for audiences unfamiliar with, or skeptical of, trans people. “People whose minds are racing with those
issues and questions they have, debates they want to have, can maybe just park that when they see, ‘oh, it’s just about
another person who has the same desires and struggles and emotions that I do.’”
commit to making a film, I want people to come on a journey with me,” Finlay
added. “’Come on, let me hold your hand
and I’m gonna take you on a little journey.’
I want people to see the ordinariness, the normalness, the smallness,
the ecstasy of people’s lives.”
“I just hope
that anyone who watches it can relate to some tiny little thing, or maybe some
huge thing, in a way that surprises them, that they didn’t expect coming in,”
McConnell said. Added Finlay: “I just always want people to feel moved, in a
small way or a big way.” There’s little
doubt that anyone who sees Seahorse won’t
Seahorse will continue to play film festivals throughout the summer and fall. Visit seahorsefilm.com for more.
In this week’s episode of the Geeks OUT Podcast, Kevin is joined by John Jennison, as they discuss more Scary Stories to Tell in the Dark trailers, a dark future for Swamp Thing, and celebrate a special pride edition of The Babadook in This Week in Queer.
The narrative centers around Yaichi, a single dad who lives in Japan with his daughter, Kana. After learning of the death of his estranged twin brother Ryōji, Yaichi finds himself preparing to welcome his brother’s Canadian husband into his home. He is uncomfortable to say the least. Ryōji’s husband, Mike, has traveled all the way from Canada to meet his late husband’s family. Although he is charming and carries himself with a cheerful demeanor, he is clearly still struggling with his own grief. He is there on a mission of his own; to fulfil a promise he made to Ryōji.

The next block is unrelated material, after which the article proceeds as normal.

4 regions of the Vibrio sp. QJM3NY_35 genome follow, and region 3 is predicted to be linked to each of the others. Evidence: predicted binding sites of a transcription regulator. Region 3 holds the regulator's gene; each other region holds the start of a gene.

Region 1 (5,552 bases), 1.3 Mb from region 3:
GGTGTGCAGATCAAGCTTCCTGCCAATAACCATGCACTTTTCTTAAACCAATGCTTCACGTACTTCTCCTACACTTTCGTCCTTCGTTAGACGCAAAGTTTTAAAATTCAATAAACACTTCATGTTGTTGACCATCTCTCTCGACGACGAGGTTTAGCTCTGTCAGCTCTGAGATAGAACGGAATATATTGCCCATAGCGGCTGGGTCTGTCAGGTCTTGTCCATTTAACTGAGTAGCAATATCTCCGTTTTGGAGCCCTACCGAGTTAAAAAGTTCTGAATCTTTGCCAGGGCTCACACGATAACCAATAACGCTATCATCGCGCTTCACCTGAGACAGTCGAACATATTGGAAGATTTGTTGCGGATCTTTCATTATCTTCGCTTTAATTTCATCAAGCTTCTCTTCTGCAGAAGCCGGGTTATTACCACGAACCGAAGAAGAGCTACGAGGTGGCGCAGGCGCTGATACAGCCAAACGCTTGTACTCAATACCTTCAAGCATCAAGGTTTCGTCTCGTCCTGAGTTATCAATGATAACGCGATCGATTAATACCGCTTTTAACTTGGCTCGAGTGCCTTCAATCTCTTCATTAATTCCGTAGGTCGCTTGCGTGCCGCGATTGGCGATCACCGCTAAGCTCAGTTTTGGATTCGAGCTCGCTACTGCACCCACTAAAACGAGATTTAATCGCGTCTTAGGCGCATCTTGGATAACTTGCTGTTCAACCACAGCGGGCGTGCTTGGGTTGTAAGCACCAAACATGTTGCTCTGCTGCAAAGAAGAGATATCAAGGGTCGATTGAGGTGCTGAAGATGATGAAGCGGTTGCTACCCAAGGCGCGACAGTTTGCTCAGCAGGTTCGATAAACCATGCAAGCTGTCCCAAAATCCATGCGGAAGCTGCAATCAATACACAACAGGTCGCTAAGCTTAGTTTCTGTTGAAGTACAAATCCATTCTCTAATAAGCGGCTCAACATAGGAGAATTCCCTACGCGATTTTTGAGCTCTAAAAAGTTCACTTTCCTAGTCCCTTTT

My Brother’s Husband is a relatively simple narrative that builds its strength through quiet moments and strong characters. Through Kana, Tagame shows readers the ways in which homophobia is learned. While her father is preoccupied with figuring out how he feels about his having his new brother-in-law around, Kana has no such qualms. She never struggles with accepting that her father’s brother was gay. In fact, she’s thrilled that she now has a Canadian Uncle.
The story also addresses the culture clash between the Western world and traditional Japanese beliefs. Where Japan by and large is not outwardly homophobic, there is a quiet indifference and an unspoken shame linked to queerness. While it is a stark contrast to the overt hatred displayed toward queer people in other parts of the world, it’s not exactly harmless. That last point comes into sharp focus Yaichi evolves throughout the course of the story, and he begins to see the role that he played in his estrangement from his brother.
My Brother’s Husband is ultimately a story about having the courage to change. It examines cultural barriers and family dynamics that harm queer people. It shows the power of self-examination, forgiveness, and growing beyond the prejudices of our past. It uses powerful imagery from seemingly quiet moments that allow the larger themes of acceptance and empathy to really have an impact and gravity to them.
Even though it begins with the tragedy of Ryōji’s death, and doesn’t stray from conventional storytelling, it is a well-crafted and beautifully drawn queer story that we need to see more of in the world. The full series has been collected into two volumes and published in North America by Pantheon Books.
In this week’s episode of the Geeks OUT Podcast, Kevin is joined by Jon Herzog, as they discuss Robert Pattinson being cast as the new Batman, anxiously await the final season of Jessica Jones, and celebrate Hulu’s new animated queer fairy tale series The Bravest Knight in This Week in Queer.